Depression severity moderates the relation between self-distancing and features of emotion unfolding

Maxime Resibois*, Peter Kuppens, Iven Van Mechelen, Philippe Fossati, Philippe Verduyn

*Corresponding author for this work

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Thinking about a negative event from a self-distanced (vs. self-immersed) perspective is associated with lower emotion intensity. However, it is unclear how self-distancing impacts emotion unfolding and whether individual differences in depression severity moderate this impact. We addressed this issue by examining the effect of self distancing on emotion explosiveness (i.e., steepness of the emotion response at onset) and accumulation (i.e., intensification of the response after onset) in participants differing in levels of depression. Participants adopted a self-immersed or self-distanced perspective while reading and thinking about manipulated negative social feedback. Both explosiveness and accumulation decreased when participants adopted a self-distanced perspective. Moreover, the effect of perspective taking on accumulation was especially outspoken for people with high levels of depression severity.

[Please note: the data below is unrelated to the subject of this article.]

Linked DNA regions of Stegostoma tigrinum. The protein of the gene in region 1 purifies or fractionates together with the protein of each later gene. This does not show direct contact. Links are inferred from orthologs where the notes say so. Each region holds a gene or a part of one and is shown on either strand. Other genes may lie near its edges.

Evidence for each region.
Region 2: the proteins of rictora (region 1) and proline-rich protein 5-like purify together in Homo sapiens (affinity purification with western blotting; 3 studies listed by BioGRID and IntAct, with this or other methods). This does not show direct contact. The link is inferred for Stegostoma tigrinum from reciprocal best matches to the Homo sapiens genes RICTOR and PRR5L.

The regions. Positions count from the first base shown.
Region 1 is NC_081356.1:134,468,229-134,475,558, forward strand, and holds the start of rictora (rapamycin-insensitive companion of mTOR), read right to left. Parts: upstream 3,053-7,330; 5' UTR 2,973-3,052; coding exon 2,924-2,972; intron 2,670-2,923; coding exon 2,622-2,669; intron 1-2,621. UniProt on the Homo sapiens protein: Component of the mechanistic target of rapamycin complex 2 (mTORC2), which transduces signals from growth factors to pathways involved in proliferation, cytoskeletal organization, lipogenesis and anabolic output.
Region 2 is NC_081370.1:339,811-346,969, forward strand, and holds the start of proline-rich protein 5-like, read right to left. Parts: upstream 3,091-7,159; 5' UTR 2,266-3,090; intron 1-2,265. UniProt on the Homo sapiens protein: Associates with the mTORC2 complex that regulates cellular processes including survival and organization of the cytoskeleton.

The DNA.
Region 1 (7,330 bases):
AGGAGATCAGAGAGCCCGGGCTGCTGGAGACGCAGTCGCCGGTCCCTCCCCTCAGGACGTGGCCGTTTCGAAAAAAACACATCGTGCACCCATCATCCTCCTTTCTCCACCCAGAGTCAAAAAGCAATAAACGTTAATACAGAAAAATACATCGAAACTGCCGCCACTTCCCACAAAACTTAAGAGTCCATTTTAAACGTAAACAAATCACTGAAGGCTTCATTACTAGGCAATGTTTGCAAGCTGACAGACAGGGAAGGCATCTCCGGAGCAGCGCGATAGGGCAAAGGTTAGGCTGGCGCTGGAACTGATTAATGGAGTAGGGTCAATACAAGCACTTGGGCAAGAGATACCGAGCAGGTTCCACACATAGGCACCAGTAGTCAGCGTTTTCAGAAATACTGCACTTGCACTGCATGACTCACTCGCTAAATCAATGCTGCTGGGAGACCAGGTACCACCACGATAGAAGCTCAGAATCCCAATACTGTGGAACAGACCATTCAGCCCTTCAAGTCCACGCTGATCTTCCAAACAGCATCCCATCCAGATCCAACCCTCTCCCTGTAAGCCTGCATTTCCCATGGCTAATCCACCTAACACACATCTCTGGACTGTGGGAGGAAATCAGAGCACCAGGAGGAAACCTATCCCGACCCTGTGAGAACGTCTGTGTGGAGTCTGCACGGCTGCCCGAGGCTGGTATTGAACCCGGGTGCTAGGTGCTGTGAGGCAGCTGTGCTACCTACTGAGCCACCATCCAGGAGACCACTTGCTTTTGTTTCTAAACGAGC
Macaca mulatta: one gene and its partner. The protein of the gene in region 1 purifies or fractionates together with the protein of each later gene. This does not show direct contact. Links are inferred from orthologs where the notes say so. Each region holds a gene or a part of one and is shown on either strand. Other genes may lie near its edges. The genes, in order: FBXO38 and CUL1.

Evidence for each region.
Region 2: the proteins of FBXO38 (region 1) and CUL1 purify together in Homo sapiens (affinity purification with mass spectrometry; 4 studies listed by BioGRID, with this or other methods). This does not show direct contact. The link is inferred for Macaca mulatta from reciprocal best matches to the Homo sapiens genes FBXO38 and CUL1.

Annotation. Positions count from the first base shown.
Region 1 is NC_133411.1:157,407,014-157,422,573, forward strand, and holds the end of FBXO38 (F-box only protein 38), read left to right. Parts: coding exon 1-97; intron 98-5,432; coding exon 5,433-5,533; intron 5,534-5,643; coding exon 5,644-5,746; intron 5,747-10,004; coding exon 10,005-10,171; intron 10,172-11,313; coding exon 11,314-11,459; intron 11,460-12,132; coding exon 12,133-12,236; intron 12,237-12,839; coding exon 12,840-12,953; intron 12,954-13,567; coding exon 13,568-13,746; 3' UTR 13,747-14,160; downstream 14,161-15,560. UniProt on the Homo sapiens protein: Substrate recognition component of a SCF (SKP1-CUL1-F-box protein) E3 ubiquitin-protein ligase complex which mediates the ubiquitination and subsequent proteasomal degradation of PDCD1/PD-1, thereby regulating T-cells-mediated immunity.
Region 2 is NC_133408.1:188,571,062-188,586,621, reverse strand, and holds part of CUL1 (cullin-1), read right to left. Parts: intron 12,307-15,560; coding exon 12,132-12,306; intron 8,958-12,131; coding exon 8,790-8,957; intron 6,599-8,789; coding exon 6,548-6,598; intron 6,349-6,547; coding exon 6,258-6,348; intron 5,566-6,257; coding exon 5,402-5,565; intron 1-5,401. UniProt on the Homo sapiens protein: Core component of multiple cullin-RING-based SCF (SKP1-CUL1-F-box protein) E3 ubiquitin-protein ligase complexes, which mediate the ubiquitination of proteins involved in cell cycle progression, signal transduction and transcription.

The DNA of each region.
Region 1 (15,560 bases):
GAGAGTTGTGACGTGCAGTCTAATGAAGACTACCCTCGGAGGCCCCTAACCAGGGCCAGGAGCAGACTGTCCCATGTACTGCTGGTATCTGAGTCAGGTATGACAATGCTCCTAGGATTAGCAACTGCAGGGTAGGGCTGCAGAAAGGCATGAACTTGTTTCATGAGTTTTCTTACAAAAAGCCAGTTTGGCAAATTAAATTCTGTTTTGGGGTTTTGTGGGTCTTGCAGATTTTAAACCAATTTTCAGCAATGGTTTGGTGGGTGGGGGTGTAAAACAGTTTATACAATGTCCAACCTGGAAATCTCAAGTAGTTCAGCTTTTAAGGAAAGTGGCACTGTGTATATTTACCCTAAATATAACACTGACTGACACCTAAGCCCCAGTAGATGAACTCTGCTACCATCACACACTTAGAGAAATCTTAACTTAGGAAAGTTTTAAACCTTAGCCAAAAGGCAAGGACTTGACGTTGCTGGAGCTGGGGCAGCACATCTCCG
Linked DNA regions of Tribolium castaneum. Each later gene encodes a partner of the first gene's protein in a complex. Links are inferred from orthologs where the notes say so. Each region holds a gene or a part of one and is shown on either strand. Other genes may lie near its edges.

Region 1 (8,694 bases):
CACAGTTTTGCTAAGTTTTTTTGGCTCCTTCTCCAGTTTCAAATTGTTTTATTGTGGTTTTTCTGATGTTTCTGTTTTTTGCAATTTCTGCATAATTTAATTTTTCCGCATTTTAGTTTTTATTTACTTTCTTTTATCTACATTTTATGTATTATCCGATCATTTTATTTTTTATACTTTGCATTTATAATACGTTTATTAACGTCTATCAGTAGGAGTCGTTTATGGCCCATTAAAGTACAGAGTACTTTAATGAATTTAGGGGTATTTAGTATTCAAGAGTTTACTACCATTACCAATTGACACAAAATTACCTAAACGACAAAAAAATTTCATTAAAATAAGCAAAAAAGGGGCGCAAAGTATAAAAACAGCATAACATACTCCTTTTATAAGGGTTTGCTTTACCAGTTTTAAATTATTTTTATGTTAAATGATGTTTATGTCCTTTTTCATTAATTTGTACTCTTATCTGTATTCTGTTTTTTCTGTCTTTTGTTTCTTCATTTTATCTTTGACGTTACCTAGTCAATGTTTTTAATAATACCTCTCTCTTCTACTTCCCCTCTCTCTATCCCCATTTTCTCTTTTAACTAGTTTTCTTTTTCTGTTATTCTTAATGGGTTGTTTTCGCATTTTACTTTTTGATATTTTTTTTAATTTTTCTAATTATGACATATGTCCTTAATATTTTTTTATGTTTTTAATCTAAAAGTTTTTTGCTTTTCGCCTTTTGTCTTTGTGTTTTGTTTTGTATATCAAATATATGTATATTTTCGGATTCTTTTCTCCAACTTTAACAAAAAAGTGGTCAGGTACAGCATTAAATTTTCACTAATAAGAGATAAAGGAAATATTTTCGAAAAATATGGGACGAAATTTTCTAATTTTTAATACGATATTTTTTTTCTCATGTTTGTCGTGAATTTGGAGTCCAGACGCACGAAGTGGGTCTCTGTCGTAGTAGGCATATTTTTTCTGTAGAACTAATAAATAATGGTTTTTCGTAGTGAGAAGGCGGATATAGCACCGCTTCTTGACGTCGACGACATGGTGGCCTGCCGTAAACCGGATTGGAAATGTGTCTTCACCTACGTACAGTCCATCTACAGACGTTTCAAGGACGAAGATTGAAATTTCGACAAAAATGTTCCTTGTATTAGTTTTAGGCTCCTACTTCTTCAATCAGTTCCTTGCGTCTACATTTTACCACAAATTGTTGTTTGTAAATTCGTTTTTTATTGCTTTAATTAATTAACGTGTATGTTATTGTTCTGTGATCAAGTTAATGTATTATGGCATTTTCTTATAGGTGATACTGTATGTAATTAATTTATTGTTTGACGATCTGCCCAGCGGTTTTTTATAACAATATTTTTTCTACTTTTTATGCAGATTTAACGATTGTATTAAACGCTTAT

Original languageEnglish
Pages (from-to)119-124
JournalPersonality and Individual Differences
Publication statusPublished - 1 Mar 2018


  • Emotion dynamics
  • Intensity profiles
  • Self-distancing
  • CES-D
  • Depression severity

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